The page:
Writer Ed Peters from South China Morning Post — Hong Kong's English-language paper has recommended travelers what and how to explore Hanoi during 48 hours of weekend.
There’s the usual lucky dip of low-cost carriers and rather pricier ones touching down at Noi Bai International Airport 60 minutes after taking off from Chek Lap Kok (and vice versa) flying at a theoretical 873km/h between Hong Kong and Hanoi. Jetstar’s US$150 return seems very reasonable, though a 7kg baggage allowance doesn’t leave much room for souvenir shopping.
South China Morning Post advises travelers that there are many places you can stay in Hanoi, such as Metropole hotel. Heritage buffs won’t need to be told about the Metropole – opened at the turn of the 20th century and since restored well beyond its former glory – there’s air-con for a start.
According to the Hong Kong-based newspaper, during 48 hours, travelers can buy gifts from several shops in Hanoi. Delicate hand embroidery is something everybody can agree on, ditto paper products made from wild plants that grow on river banks.
Lacquerware and bamboo handicrafts perform that delicate balancing act between practical and cute. Best deal is the ethnic minority products, especially textiles.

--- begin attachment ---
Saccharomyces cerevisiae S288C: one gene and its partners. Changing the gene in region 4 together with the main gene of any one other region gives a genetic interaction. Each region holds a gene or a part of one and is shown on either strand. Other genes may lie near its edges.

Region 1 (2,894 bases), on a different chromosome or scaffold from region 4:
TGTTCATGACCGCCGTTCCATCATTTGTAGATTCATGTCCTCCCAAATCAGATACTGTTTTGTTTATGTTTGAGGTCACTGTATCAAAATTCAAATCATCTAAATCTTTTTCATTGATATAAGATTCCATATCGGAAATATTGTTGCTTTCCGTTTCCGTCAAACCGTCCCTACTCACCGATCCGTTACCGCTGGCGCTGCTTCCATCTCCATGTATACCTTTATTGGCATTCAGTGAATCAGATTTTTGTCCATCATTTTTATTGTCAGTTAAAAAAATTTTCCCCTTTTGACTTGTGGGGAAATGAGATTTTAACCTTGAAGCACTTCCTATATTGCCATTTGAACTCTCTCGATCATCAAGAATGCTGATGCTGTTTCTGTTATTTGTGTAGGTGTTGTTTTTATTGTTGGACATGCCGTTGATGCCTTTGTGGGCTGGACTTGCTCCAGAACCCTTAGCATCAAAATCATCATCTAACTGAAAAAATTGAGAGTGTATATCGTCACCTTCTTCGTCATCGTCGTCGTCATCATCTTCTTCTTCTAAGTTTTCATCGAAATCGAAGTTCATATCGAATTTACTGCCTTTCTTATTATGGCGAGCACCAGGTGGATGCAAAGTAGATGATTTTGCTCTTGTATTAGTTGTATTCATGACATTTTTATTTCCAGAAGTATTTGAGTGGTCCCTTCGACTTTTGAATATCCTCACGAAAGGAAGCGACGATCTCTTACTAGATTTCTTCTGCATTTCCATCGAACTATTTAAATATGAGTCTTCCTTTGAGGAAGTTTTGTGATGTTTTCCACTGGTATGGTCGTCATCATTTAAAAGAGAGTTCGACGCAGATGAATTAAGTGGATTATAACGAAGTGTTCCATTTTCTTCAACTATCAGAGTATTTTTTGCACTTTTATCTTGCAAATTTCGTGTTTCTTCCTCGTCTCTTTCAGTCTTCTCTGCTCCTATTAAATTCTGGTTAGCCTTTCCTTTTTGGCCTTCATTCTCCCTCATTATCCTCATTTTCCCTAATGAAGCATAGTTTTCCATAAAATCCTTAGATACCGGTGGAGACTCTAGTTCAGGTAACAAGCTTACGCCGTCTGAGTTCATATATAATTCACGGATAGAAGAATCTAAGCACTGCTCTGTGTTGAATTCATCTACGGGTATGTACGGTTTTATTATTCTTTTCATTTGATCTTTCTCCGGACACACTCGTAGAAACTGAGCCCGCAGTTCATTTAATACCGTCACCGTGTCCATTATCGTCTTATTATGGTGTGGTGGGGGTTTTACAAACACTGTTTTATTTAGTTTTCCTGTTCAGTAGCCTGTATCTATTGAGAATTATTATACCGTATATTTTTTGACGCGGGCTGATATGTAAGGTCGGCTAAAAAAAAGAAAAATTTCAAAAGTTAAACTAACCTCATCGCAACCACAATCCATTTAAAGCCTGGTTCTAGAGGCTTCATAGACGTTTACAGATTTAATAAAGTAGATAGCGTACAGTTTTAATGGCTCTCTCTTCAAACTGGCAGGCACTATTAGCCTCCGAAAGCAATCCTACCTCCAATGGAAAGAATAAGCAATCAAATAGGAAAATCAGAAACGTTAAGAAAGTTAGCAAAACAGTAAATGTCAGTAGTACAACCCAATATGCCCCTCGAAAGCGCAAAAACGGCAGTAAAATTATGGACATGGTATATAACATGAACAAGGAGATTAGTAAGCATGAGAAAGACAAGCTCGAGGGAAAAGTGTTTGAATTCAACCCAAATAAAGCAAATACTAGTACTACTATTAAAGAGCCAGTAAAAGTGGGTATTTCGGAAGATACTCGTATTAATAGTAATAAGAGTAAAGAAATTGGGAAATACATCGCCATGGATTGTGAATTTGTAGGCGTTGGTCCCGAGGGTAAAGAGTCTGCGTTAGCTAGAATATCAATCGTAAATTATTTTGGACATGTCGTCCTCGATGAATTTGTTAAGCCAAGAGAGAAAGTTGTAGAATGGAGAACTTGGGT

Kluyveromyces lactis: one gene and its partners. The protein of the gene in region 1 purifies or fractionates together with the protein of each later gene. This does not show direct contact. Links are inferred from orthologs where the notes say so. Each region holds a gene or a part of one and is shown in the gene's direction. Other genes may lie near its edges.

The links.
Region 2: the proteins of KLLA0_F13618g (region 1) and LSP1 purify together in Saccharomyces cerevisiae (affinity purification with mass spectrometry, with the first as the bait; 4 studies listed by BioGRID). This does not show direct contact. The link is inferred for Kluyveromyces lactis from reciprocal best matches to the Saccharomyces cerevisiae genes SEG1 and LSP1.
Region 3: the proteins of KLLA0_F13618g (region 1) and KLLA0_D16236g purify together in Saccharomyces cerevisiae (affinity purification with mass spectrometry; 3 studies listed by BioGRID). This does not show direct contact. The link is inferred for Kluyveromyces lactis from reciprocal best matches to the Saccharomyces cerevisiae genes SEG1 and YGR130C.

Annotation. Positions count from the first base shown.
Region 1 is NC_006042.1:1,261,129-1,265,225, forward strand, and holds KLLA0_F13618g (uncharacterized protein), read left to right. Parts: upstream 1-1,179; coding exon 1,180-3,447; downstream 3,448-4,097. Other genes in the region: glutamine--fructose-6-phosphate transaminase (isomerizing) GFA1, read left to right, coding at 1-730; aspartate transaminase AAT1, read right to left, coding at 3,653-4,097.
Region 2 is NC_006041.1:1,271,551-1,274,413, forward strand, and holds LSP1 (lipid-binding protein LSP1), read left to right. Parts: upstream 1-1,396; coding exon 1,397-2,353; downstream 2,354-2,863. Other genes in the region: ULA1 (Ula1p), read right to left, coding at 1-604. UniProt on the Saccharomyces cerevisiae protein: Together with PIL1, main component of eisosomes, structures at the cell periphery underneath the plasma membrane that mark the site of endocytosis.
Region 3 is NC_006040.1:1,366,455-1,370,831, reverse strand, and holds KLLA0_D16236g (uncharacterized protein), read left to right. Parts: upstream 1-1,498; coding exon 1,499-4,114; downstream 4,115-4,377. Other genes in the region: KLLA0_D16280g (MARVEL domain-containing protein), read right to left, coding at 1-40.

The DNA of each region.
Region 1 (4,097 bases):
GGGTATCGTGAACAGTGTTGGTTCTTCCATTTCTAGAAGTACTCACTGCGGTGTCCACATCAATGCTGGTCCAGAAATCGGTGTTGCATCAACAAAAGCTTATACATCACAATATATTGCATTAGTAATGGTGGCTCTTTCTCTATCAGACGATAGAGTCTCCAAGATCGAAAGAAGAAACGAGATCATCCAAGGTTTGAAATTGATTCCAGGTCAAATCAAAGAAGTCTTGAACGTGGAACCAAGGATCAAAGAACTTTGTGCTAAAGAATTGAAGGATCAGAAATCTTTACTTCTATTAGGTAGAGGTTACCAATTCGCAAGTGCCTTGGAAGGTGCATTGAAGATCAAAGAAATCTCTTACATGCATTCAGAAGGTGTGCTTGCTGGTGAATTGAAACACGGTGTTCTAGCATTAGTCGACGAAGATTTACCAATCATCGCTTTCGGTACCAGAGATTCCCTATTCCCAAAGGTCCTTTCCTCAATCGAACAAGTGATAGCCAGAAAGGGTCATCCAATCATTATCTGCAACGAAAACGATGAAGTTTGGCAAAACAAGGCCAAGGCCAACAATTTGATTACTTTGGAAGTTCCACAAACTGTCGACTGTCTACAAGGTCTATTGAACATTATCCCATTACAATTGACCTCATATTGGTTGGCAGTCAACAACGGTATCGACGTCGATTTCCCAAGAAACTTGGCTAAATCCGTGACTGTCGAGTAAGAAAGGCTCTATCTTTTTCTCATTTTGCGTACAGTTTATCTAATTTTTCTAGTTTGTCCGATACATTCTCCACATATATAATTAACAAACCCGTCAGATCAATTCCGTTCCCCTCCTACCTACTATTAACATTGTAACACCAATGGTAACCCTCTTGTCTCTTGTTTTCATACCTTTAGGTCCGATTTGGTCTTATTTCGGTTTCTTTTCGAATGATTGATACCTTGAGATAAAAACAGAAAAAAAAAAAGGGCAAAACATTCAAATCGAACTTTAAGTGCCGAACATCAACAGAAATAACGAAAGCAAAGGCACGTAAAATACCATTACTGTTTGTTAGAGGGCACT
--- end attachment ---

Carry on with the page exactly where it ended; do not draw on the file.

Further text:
About cuisine, South China Morning Post advises travelers that besides Bun cha, Cha ca – grilled fish with turmeric and dill – is a good starting point for first-timers. In addition, the bicycle rickshaw has since become the quintessential Hanoi transport – US$10 per hour on an organized tour, or try a freelancer if your haggling skills are up to it.
Sapa (hill resort) and Ha Long Bay (20-million-year-old eco-theme park) ain’t the only excursions from Hanoi. Ba Vi National Park supplies excellent hiking, while nearby Duong Lam is the sort of rustic village photo editors drool over.
It’s easy to comprehend why Graham Greene liked the aberrant design of Phat Diem (consecrated 1892), which veers merrily between pagoda and gothic cathedral; mass is celebrated twice daily.
In the first three months of 2019, Hanoi welcomed more than 7.4 million visitors, a rise of 10.6% year-on-year. Of the total, 1.8 million were foreigners, a 15.5% increase from a year earlier, and 5.6 million were domestic tourists, up 9% over the previous year’s period, according to the municipal Department of Tourism.